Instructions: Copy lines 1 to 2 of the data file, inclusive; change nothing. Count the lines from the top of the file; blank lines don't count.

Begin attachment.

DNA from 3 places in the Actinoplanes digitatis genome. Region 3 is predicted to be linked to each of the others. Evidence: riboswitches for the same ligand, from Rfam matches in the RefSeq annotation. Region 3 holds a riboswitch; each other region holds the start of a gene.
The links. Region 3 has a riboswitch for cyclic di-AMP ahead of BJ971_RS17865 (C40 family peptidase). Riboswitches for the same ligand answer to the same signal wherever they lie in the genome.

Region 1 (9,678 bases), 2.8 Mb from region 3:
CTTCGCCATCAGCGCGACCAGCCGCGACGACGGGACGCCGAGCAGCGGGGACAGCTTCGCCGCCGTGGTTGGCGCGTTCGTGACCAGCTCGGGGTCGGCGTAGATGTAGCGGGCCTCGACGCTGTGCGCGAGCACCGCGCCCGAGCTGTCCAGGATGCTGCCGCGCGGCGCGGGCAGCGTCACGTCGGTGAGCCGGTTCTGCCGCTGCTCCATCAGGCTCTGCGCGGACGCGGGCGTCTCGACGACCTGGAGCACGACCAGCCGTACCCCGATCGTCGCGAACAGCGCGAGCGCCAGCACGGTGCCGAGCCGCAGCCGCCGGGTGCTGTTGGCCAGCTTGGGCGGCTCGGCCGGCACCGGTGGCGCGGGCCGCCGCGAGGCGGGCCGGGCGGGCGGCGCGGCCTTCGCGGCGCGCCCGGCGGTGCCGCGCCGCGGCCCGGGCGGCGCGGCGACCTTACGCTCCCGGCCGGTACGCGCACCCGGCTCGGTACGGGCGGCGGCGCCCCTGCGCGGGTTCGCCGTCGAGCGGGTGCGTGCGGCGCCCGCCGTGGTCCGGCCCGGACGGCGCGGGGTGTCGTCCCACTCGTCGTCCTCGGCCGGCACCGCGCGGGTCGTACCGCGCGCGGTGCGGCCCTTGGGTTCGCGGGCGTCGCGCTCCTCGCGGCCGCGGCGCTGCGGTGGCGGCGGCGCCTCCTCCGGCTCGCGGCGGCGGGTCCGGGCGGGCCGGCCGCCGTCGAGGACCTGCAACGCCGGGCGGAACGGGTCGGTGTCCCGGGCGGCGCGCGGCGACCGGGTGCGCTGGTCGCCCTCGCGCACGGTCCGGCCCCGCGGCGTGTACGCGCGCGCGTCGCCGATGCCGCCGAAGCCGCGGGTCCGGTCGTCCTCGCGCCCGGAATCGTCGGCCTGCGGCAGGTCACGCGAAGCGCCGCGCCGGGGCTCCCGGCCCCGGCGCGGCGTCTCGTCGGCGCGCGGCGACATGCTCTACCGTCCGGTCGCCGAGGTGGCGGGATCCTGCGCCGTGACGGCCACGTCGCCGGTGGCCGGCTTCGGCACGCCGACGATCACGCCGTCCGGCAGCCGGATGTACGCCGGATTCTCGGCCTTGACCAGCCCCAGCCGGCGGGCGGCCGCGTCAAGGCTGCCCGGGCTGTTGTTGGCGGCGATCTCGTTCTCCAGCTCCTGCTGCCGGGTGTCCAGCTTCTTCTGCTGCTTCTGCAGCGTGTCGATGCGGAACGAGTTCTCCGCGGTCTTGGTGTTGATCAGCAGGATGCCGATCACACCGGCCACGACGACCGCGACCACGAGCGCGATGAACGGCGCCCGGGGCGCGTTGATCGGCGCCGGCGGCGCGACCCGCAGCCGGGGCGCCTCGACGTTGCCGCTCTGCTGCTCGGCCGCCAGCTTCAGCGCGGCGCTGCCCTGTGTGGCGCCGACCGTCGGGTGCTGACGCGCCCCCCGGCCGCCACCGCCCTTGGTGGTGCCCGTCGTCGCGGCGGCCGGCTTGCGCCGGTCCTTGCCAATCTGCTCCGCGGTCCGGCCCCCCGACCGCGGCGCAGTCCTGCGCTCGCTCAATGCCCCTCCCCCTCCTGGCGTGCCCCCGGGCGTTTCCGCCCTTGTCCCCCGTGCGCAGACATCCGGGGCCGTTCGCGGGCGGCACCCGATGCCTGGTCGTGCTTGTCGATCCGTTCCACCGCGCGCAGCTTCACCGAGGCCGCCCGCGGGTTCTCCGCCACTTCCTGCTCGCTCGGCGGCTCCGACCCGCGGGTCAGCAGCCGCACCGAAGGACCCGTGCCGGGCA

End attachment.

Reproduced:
DNA from 3 places in the Actinoplanes digitatis genome. Region 3 is predicted to be linked to each of the others. Evidence: riboswitches for the same ligand, from Rfam matches in the RefSeq annotation. Region 3 holds a riboswitch; each other region holds the start of a gene.
The links. Region 3 has a riboswitch for cyclic di-AMP ahead of BJ971_RS17865 (C40 family peptidase). Riboswitches for the same ligand answer to the same signal wherever they lie in the genome.